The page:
But lately it seems like the politics are getting the better of him, that he's taken to a sort of Mark Steyn-esque ranting against anything and everything associated with Islam. You'll be unsurprised, then, to find that today's column in Slate is mostly about how dumb it is for the U.S. to be playing nice-nice with Pakistan while jilted India longingly awaits our well-deserved affections.
All of which is well and good, but so far as I can tell, sort of misses the point. For one thing, who cares that India supported the Northern Alliance? So too did Iran, and you won't see Hitchens clamoring for rapprochement with the "mullahcracy."
The visit of Prime Minister Singh should have been the occasion for a vigorous public debate on whether this growing tendency—the Pakistanization of U.S. policy in the region—is the wise or correct one.
India was supporting the Northern Alliance against the Taliban long before the events of 9/11, and it has been providing a great deal of reconstruction aid since the Taliban were removed. It has excellent sources of intelligence in the region and is itself a frequent target of the very same forces against which we are committed to fight.
Its national parliament, the multifariously pluralistic and democratic Lok Sabha, was the target of a massive car bomb attack in the fall of 2001, its large embassy in Kabul has been singled out for special attention from the Taliban/al-Qaida alliance, and of course we must never forget Mumbai. Nor ought we to forget that India's massive economic and military power on the subcontinent is accompanied by a system of regular elections, a free press, a secular constitution under which almost as many Muslims live as live in Pakistan, and a business class that extends all the way to Silicon Valley and uses the English language.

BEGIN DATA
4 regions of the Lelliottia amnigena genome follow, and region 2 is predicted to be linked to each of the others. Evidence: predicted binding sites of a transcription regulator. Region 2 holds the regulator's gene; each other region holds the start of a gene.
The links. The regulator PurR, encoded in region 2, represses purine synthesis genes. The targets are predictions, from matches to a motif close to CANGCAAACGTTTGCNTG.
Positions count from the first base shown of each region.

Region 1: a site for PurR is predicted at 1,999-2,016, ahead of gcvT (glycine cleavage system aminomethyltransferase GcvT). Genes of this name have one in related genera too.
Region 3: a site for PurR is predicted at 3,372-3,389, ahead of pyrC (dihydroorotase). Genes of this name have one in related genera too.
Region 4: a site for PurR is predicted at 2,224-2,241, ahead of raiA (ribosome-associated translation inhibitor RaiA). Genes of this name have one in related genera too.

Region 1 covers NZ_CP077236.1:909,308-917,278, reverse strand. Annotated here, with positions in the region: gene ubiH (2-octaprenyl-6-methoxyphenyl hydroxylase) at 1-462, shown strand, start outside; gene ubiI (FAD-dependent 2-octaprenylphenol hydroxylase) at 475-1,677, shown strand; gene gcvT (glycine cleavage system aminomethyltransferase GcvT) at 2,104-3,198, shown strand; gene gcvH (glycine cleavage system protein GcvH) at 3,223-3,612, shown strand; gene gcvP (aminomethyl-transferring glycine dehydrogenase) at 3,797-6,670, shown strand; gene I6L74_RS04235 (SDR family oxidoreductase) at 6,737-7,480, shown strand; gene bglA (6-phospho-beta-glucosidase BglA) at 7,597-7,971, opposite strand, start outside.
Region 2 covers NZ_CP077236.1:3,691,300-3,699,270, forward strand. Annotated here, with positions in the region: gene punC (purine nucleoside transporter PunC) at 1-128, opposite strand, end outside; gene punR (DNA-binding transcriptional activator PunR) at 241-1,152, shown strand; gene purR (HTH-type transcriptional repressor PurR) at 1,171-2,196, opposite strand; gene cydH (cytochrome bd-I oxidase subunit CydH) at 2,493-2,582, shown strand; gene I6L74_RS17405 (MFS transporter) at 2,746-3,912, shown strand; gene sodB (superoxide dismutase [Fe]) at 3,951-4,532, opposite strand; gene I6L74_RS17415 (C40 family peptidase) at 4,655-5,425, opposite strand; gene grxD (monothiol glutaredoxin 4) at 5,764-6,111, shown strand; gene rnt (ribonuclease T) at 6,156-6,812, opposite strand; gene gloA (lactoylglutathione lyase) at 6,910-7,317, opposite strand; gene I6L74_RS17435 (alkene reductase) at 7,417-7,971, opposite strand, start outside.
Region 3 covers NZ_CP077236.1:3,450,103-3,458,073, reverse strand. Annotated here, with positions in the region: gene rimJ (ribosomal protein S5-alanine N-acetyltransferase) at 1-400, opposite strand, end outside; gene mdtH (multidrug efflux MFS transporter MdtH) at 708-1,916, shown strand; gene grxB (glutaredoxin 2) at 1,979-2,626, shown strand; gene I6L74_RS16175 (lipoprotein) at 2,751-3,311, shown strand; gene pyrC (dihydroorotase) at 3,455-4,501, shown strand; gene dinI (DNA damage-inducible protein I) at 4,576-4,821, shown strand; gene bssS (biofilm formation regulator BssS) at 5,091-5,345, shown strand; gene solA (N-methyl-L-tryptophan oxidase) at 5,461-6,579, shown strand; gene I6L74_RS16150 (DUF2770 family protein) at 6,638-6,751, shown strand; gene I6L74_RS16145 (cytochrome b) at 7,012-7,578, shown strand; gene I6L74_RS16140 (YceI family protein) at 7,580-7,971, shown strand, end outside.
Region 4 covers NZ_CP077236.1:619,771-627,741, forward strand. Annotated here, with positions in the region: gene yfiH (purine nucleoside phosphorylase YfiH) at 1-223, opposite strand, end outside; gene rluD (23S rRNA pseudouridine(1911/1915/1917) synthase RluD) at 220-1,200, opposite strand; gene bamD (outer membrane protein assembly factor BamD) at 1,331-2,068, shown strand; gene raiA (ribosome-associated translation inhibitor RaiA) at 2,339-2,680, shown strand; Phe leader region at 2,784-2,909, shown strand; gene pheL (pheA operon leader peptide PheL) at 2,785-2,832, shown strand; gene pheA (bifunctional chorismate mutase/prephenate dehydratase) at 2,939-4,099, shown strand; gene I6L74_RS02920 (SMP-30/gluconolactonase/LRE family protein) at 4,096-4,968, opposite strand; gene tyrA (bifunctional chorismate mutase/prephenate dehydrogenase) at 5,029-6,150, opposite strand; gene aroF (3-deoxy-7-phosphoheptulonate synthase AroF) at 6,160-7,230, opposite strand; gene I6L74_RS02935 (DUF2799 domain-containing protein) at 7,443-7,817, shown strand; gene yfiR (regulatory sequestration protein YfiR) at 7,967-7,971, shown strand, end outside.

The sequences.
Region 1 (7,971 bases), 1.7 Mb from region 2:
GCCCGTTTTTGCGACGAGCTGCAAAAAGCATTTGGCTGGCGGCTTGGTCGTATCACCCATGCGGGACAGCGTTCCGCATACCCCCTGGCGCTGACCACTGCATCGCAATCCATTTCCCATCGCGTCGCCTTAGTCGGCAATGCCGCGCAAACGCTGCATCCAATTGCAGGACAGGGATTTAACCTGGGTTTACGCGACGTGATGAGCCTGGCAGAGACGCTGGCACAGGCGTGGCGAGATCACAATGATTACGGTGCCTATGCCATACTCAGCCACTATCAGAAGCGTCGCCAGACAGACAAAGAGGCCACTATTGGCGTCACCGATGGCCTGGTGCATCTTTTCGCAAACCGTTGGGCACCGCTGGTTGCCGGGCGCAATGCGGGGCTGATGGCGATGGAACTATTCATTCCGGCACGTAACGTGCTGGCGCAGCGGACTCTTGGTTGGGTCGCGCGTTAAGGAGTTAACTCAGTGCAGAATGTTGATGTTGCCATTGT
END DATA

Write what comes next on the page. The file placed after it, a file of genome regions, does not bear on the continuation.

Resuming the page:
Of Pakistan, a state that has flirted with the word failure ever since its inception, it is not possible to speak in the same terms. Only with the greatest reluctance does it withdraw its troops from the front with India in Kashmir, the confrontation that is the main obsession of its overmighty and Punjabi-dominated officer corps. This same corps makes no secret of its second obsession, which is the attainment of a pro-Pakistani regime in Kabul. (This objective, too, is determined by the desire to acquire Afghanistan for the purpose of "strategic depth" in the fight with India.) The original Talibanization of Afghanistan was itself an official project of Pakistan's Inter-Services Intelligence, or ISI, and the CIA has spent the last eight years admitting, or in some cases discovering, what everyone else already knew: that the Taliban still enjoy barely concealed support from the same highly placed Pakistani institutions.